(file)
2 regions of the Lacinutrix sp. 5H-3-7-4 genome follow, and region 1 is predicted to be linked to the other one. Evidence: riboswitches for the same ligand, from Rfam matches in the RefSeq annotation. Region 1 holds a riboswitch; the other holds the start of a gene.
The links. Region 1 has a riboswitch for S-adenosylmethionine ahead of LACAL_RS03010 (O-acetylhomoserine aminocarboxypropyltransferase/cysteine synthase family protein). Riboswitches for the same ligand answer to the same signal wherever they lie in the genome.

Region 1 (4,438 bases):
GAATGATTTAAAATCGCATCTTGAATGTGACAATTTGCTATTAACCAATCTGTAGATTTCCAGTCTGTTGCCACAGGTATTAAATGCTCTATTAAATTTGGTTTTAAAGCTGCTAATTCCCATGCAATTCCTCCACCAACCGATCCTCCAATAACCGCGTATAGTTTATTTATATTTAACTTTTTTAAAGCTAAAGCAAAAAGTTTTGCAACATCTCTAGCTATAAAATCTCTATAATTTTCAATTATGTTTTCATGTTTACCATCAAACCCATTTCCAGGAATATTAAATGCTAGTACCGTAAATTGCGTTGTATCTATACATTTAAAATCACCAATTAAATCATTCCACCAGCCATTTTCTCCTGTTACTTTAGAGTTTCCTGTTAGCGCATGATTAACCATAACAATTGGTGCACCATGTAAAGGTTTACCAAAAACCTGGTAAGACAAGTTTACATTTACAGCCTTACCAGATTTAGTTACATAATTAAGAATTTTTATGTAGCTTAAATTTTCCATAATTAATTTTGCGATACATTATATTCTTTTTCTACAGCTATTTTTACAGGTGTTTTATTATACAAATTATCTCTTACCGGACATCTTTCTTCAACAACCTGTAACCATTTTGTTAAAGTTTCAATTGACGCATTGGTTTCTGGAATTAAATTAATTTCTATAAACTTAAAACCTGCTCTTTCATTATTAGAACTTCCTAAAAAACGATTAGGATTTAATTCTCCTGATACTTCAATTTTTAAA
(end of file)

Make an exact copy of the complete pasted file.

2 regions of the Lacinutrix sp. 5H-3-7-4 genome follow, and region 1 is predicted to be linked to the other one. Evidence: riboswitches for the same ligand, from Rfam matches in the RefSeq annotation. Region 1 holds a riboswitch; the other holds the start of a gene.
The links. Region 1 has a riboswitch for S-adenosylmethionine ahead of LACAL_RS03010 (O-acetylhomoserine aminocarboxypropyltransferase/cysteine synthase family protein). Riboswitches for the same ligand answer to the same signal wherever they lie in the genome.

Region 1 (4,438 bases):
GAATGATTTAAAATCGCATCTTGAATGTGACAATTTGCTATTAACCAATCTGTAGATTTCCAGTCTGTTGCCACAGGTATTAAATGCTCTATTAAATTTGGTTTTAAAGCTGCTAATTCCCATGCAATTCCTCCACCAACCGATCCTCCAATAACCGCGTATAGTTTATTTATATTTAACTTTTTTAAAGCTAAAGCAAAAAGTTTTGCAACATCTCTAGCTATAAAATCTCTATAATTTTCAATTATGTTTTCATGTTTACCATCAAACCCATTTCCAGGAATATTAAATGCTAGTACCGTAAATTGCGTTGTATCTATACATTTAAAATCACCAATTAAATCATTCCACCAGCCATTTTCTCCTGTTACTTTAGAGTTTCCTGTTAGCGCATGATTAACCATAACAATTGGTGCACCATGTAAAGGTTTACCAAAAACCTGGTAAGACAAGTTTACATTTACAGCCTTACCAGATTTAGTTACATAATTAAGAATTTTTATGTAGCTTAAATTTTCCATAATTAATTTTGCGATACATTATATTCTTTTTCTACAGCTATTTTTACAGGTGTTTTATTATACAAATTATCTCTTACCGGACATCTTTCTTCAACAACCTGTAACCATTTTGTTAAAGTTTCAATTGACGCATTGGTTTCTGGAATTAAATTAATTTCTATAAACTTAAAACCTGCTCTTTCATTATTAGAACTTCCTAAAAAACGATTAGGATTTAATTCTCCTGATACTTCAATTTTTAAA